Boris Johnson: ‘Patience running out’ says Kuenssberg
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Over the last week, MPs coming out in Mr Johnson’s defence have called for a “sense of perspective” as the UK faces a host of additional issues. Recent data discovered a cost of living crisis, with inflation at its highest rate in 30 years. Allies of the Prime Minister have insisted these crises mean it is the wrong time for a leadership change, so Express.co.uk has explored the precedent.
Churchill – World War Two and the Korean War
Sir Winston Churchill, the UK’s most famous wartime Prime Minister, replaced Neville Chamberlain after World War Two had broken out in Europe.
The famed Norway Debate paved the way to his premiership in 1940 and saw him take over after German forces invaded Belgium.
His first term came to an end in 1945 when a series of missteps paved the way for Clement Attlee’s postwar Labour government.
He stayed in opposition until his second term in 1951, taking over during another international crisis, the Korean War.
After the war ended in 1953, he stayed on for two more years, retiring in ill health by 1955.
David Lloyd George – World War One and the Russian Revolution
The Russian Revolution of 1917 was a historic international disaster for western leaders.
They lost an ally in the Romanov family, killed at the hands of Lenin’s Communist Party that would eventually become the United Sovereign Soviet Republics (USSR).
Three months before, the UK was a key player in the devastating World War One, and the country exchanged Prime Minister’s weeks after one of the deadliest battles.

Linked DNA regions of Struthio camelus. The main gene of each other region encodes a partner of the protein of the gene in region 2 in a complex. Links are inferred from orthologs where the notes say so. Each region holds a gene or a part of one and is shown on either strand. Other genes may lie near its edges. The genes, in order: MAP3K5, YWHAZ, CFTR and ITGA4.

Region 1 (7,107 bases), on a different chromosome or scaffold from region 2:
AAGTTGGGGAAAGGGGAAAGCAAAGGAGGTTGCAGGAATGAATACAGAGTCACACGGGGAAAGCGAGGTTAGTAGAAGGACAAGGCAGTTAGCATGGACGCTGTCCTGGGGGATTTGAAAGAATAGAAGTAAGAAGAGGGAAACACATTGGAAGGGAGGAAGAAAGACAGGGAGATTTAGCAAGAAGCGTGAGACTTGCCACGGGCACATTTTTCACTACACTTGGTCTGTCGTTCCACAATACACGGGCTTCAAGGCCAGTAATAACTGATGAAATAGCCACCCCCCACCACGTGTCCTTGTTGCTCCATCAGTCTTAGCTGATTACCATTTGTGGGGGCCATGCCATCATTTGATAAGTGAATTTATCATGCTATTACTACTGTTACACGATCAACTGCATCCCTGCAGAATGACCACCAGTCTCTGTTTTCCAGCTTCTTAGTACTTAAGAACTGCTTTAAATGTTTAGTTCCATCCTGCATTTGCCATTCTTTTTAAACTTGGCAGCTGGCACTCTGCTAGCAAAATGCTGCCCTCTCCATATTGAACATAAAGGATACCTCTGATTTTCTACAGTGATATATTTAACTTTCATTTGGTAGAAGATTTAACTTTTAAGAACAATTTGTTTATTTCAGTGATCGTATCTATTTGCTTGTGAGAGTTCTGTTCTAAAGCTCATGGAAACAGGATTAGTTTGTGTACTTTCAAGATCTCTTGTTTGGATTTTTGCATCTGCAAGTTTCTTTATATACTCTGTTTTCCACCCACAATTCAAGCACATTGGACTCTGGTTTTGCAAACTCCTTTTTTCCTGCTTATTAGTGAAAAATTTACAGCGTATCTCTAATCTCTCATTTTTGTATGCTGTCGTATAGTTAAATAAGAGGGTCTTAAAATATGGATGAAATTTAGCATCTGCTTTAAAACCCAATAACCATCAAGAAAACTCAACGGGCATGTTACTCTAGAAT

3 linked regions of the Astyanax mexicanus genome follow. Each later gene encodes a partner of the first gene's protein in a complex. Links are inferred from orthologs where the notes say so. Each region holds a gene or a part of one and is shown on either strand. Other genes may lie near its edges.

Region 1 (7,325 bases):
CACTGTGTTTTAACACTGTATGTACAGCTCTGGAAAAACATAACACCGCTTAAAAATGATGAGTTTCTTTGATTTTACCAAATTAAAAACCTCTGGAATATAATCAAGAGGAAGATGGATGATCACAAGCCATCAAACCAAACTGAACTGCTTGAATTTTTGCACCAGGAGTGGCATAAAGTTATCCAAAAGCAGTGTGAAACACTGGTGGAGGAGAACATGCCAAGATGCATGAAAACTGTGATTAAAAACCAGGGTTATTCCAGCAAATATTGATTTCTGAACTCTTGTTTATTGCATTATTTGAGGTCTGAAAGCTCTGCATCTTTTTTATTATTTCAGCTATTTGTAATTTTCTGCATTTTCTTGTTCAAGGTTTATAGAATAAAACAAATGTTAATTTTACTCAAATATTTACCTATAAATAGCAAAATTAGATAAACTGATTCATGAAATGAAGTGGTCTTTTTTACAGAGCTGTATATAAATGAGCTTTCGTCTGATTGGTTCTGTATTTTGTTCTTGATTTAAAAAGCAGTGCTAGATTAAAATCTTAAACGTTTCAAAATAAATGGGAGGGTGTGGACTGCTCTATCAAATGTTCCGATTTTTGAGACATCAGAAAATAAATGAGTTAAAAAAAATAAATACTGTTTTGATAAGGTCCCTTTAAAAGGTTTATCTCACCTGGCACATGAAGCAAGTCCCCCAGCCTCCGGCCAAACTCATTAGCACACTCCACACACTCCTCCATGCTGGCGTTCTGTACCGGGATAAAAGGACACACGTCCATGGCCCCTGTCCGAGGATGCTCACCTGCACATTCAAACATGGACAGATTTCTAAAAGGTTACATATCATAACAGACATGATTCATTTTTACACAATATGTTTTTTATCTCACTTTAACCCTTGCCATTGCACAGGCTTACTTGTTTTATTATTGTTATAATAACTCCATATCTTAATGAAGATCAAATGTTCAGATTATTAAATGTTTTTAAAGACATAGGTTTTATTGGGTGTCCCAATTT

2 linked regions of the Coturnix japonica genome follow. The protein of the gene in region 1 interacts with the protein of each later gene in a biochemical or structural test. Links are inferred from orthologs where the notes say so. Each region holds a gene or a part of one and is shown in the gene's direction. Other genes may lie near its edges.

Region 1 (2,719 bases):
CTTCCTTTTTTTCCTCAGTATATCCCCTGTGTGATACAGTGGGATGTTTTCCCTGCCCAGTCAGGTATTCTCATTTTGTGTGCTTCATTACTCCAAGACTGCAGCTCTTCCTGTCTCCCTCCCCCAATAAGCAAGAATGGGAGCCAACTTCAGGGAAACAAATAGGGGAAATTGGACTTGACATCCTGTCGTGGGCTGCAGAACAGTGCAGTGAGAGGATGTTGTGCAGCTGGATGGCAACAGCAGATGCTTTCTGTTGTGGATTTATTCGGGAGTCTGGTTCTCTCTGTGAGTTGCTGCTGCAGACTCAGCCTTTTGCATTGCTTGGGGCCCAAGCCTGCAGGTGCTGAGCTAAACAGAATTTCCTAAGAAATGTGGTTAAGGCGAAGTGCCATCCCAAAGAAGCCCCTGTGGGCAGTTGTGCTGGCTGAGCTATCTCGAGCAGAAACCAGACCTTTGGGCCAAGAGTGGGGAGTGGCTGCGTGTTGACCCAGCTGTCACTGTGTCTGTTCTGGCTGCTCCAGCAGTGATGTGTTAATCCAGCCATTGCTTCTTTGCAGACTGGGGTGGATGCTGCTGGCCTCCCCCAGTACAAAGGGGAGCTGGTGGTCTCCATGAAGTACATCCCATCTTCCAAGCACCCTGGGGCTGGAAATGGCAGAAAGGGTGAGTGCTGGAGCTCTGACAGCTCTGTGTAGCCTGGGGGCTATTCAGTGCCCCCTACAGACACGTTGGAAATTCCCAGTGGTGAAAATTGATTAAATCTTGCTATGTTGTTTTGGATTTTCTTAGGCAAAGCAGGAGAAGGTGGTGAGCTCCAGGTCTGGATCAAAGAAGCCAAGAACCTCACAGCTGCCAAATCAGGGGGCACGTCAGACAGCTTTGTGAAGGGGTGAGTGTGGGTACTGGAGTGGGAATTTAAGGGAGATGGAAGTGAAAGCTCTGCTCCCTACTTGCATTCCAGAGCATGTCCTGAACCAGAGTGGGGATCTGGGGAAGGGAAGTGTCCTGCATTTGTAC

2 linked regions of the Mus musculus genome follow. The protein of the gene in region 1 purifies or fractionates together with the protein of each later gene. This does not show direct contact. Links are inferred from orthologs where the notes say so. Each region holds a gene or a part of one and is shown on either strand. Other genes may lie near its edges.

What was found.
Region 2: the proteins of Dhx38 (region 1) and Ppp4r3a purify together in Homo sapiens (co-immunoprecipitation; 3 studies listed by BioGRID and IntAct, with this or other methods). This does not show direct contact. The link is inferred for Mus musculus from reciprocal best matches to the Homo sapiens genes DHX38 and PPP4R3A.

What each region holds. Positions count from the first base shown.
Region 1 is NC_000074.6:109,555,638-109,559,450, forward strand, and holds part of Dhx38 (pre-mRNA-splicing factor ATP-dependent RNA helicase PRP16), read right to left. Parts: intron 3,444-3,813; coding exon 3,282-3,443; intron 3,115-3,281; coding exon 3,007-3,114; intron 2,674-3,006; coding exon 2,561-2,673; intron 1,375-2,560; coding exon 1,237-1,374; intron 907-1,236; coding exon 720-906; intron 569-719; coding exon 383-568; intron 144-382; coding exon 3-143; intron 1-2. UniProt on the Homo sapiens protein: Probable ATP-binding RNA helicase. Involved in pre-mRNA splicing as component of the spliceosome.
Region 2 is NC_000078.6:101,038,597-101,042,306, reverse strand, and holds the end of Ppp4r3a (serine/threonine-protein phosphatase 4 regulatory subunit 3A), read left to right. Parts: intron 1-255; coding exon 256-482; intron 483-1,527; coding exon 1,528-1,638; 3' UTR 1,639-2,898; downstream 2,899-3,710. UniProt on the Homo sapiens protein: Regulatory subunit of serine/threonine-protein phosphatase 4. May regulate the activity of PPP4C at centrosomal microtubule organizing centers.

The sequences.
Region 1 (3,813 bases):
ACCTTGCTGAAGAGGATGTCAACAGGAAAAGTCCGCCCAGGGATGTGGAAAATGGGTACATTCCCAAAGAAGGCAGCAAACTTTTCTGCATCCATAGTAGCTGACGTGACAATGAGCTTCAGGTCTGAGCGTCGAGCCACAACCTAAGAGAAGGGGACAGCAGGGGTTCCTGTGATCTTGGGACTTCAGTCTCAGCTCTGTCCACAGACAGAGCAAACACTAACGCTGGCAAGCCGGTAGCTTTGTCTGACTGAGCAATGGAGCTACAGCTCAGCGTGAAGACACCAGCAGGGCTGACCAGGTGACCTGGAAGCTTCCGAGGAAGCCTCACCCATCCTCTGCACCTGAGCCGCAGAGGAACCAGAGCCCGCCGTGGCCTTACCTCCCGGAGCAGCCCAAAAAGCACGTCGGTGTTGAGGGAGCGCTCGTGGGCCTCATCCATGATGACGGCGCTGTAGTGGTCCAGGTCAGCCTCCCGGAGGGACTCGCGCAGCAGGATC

Then secretary of war, David Lloyd George, took over from HH Asquith not long after the Somme offensive of 1916.
The Prime Minister had to guide the country through two international crises as he settled the war and navigated relations with newly Communist Russia.
Henry John Temple – the Crimean War
Henry John Temple, 3rd Viscount Palmerston was a 19th century Prime Minister who succeeded George Hamilton-Gordon, 4th Earl of Aberdeen, in 1855.
At the time, the Aberdeen coalition was reeling from its mishandling of the Crimean War, handing Whig Palmerston the reins.
As the only politician able to capture a parliamentary majority, he led the UK through the end of the conflict.
He went down in history as a controversial but highly effective politician.
Palmerston is also the only Prime Minister to have ever died while in office.
George Grenville – the Napoleonic wars
William Wyndham Grenville, 1st Baron Grenville, became Prime Minister in 1806.
He had succeeded William Pitt the Younger, who rose to power aged 24 in 1783.
His accession to the premiership came at another fraught time for international relations.
Pitt’s death in January 1806 came just months following bitter defeat at the battles Ulm and Austerlitz at the hand of Napoleon in October and December 1805.
Despite his short tenure, he left a legacy as the Prime Minister to abolish the slave trade.
Duke of Newcastle – the Seven Year War
Thomas Pelham-Holles, 1st Duke of Newcastle, served a fractured term over two distinct periods.
He succeeded the Duke of Devonshire as PM from March 1754 to November 1756 and again from June 1757 to May 1762.
His latter premiership started on the brink of the Seven Years’ War with France from 1756 to 1763.
Despite his attempts, the Prime Minister ultimately failed to prevent the conflict.
He officially declared war, leading to one of the first recorded global conflicts.
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